“For Aunt Louise, Who Never Liked Me” by Randy Blythe

Randy Blythe


Some days when she was working in the garden,
she liked everything. July afternoons,
with the tomatoes weeded and the light just right,
she could convince herself she loved everything
and maybe things were the way they were supposed to be,
looking through the apple orchard
for red and yellow shapes soon in the leaves, round and glossy
with the sun behind them. For a second, even
the sweaty little nieces and nephews
napping on the screened-in porch were dear,
the box fan humming next to them
making what little breeze there was on Sand Mountain
some afternoons with the tent preaching
two lots over and one back and the traveling preacher
hollering in the faint hazy distance over the PA
like he wanted the apples to grow
and Aunt Louise to stay the way she was,
schoolmarm-hard, brusque and gray in the eyes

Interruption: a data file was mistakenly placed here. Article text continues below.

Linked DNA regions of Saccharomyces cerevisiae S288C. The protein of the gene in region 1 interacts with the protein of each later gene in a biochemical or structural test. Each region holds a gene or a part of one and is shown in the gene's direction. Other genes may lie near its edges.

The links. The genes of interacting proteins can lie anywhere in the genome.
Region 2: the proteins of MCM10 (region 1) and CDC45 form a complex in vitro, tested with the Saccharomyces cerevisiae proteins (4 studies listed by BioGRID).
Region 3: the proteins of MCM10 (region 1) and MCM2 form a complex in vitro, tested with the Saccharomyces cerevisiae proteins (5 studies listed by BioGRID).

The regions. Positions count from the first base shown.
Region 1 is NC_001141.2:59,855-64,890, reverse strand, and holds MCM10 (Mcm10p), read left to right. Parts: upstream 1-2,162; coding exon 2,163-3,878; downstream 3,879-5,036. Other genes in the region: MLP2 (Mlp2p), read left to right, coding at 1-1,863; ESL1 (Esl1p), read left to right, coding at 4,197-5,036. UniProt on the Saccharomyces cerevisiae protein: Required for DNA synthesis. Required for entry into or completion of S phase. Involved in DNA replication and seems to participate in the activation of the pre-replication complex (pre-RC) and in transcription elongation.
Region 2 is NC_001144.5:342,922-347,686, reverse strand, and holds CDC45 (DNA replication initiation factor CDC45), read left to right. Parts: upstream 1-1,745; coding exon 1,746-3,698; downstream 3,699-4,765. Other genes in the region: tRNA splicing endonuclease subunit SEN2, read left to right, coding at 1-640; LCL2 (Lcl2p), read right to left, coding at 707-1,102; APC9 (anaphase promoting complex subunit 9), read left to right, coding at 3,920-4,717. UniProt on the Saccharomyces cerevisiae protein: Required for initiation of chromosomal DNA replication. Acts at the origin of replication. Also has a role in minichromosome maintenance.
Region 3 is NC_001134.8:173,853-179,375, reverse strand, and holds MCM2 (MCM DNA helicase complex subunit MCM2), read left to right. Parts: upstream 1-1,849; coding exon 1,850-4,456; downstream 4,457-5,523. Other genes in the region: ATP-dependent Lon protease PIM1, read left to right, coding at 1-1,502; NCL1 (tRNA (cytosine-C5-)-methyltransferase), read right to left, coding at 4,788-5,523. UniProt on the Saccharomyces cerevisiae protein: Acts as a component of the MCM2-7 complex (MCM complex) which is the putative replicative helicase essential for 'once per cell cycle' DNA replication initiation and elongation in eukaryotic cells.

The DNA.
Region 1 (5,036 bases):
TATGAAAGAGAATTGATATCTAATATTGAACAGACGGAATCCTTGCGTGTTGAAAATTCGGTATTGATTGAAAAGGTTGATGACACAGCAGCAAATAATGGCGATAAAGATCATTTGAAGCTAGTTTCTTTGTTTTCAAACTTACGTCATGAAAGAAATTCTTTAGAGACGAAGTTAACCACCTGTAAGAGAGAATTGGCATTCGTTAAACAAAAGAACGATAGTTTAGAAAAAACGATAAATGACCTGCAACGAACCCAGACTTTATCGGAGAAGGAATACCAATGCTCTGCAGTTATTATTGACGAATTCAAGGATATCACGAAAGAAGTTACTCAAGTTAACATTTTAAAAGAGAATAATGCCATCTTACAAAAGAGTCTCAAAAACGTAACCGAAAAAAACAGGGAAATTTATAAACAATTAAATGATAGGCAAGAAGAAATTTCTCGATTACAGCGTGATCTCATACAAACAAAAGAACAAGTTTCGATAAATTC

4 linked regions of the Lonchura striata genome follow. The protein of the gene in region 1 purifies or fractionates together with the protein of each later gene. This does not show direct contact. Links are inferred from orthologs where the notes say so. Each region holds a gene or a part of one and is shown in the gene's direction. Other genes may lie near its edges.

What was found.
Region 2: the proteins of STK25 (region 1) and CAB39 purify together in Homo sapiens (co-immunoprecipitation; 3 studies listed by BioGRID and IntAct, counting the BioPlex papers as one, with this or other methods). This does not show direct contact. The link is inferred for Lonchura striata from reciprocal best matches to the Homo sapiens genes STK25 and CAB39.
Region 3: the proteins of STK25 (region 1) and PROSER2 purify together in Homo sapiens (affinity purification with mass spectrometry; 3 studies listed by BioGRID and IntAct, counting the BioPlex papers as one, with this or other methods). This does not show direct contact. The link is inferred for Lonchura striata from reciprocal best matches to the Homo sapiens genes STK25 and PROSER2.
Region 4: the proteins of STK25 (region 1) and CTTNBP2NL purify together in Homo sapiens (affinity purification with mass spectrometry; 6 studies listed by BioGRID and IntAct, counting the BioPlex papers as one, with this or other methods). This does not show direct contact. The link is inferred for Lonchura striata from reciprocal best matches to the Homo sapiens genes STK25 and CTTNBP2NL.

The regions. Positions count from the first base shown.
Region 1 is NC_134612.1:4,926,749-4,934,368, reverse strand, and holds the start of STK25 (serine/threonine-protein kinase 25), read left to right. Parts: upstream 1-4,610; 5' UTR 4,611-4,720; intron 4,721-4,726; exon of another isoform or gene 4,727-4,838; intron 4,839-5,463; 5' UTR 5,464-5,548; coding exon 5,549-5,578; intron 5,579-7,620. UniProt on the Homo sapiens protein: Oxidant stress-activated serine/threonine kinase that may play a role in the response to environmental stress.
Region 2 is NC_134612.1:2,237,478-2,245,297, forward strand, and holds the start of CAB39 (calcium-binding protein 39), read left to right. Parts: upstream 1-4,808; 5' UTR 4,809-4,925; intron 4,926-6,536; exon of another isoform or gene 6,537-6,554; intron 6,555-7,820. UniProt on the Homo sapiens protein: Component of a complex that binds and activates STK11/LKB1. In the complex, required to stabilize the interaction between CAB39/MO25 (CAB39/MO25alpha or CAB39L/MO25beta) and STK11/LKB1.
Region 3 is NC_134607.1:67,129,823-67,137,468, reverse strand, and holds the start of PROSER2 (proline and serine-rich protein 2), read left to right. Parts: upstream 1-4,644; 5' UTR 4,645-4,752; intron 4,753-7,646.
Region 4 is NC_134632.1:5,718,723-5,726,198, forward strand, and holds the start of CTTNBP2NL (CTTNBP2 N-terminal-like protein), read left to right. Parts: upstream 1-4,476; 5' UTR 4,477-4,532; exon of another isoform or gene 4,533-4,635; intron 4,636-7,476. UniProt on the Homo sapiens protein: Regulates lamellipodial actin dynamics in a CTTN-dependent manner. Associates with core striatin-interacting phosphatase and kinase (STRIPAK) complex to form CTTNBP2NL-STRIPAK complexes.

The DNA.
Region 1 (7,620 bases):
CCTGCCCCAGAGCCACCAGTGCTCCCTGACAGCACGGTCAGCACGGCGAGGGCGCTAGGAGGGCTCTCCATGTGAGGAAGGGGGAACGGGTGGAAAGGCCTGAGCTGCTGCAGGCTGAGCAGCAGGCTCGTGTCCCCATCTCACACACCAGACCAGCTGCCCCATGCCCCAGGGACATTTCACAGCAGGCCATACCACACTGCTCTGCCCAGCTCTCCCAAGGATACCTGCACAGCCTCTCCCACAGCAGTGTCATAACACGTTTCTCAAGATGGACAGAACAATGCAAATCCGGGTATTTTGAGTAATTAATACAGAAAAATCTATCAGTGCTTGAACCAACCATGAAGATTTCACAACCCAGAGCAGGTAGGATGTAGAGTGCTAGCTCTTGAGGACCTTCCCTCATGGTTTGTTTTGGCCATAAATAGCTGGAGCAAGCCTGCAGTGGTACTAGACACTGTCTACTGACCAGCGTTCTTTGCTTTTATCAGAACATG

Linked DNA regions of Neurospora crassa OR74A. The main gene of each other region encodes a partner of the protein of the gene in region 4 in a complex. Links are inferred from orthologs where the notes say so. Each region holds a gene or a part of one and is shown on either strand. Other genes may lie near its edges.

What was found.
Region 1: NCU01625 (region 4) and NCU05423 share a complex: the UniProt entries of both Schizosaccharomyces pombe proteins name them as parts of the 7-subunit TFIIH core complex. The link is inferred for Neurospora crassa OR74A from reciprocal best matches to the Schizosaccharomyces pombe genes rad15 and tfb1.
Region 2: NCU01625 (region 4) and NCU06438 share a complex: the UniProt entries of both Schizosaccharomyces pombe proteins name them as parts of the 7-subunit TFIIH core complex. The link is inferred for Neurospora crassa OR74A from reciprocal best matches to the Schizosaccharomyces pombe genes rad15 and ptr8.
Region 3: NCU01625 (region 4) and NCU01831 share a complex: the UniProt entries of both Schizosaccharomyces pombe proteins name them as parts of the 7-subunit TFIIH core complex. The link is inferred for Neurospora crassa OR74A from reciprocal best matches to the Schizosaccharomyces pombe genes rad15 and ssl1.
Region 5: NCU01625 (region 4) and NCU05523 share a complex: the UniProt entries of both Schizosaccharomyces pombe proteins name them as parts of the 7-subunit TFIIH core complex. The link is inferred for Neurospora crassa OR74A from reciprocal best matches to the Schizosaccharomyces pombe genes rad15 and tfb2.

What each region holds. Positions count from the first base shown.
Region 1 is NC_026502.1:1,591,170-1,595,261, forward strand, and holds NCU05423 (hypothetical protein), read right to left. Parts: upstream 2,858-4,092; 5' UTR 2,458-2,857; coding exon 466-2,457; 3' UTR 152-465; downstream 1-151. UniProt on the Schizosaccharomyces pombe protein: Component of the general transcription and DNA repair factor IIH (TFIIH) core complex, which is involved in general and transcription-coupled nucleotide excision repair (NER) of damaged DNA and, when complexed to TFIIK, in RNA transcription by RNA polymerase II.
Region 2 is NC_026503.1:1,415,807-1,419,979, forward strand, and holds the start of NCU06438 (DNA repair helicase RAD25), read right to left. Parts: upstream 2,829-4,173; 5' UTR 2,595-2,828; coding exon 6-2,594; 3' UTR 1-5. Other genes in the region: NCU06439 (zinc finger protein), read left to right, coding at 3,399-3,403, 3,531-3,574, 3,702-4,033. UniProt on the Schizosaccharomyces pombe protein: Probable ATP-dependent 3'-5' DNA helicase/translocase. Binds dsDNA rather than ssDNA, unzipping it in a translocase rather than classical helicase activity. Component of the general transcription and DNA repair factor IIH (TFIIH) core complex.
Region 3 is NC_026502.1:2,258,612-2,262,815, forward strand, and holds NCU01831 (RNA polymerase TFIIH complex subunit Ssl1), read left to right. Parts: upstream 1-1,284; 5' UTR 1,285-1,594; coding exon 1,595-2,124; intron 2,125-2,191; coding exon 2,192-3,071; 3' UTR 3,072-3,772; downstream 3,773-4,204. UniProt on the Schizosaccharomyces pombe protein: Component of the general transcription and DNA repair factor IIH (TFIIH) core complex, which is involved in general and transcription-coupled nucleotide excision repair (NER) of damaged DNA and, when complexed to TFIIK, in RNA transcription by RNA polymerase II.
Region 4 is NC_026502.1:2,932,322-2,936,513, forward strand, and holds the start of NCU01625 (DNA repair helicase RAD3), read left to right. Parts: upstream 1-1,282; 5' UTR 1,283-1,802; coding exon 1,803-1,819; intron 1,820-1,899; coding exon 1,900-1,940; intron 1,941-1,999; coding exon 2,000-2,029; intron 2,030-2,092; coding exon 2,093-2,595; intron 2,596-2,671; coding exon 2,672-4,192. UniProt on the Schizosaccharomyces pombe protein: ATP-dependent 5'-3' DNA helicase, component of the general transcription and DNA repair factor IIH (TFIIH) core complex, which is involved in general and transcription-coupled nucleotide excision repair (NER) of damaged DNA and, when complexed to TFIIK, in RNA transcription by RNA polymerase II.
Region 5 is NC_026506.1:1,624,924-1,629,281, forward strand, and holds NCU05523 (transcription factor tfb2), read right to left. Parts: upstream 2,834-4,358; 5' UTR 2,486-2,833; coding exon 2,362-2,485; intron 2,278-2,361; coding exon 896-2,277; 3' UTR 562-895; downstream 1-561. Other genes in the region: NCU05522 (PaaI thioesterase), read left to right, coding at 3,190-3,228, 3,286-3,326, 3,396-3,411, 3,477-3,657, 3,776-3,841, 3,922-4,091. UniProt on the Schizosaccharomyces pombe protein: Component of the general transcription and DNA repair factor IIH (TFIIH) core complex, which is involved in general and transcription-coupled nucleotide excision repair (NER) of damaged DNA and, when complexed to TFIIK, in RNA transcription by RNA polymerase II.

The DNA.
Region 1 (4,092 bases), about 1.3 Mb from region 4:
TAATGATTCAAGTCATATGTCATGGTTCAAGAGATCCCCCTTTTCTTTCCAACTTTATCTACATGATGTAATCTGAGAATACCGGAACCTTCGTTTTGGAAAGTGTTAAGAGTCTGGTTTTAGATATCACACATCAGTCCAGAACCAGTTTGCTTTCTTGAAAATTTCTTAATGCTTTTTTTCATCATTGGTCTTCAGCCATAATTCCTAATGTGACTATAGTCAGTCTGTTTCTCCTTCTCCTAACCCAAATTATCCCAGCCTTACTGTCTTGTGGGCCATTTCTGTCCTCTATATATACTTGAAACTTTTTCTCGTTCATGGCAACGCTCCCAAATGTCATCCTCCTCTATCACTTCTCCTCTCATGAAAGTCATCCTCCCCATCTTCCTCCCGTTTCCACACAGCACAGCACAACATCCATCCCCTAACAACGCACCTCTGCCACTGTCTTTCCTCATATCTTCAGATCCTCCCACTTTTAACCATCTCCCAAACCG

because part of her didn’t care
there was so much beauty in the world
and God had made her with a cold disposition
like she had a rock in her flats,
while zinnias spread out from the center
and the hosta flayed and sprung up
in the sandy ground by the swing
that Uncle Wayne whitewashed before he died.
So she’d had to get old alone
and indifferent about sister’s grandkids staying with her
for a day or two in the summer
when she’d never been able to have any of her own
except for the ones she’d taught history forty years
at the high school. Asleep on the porch,
I was staying with my aunt, dreaming about an ocean
that didn’t have any waves, that just roared
like a box fan on HI, then dreaming so what
if my cousin Jimmy’s chest was broader than mine,
which Aunt Louise had pointed out in front of everybody
when what was bothering her was probably Wayne
not worth flip, drinking behind the store
so he could work up the patience to wait on those
mouthy town kids from Section on credit and be nice to them
so their parents would trade with him
and then having the gall to die.

from Rattle #31, Summer 2009

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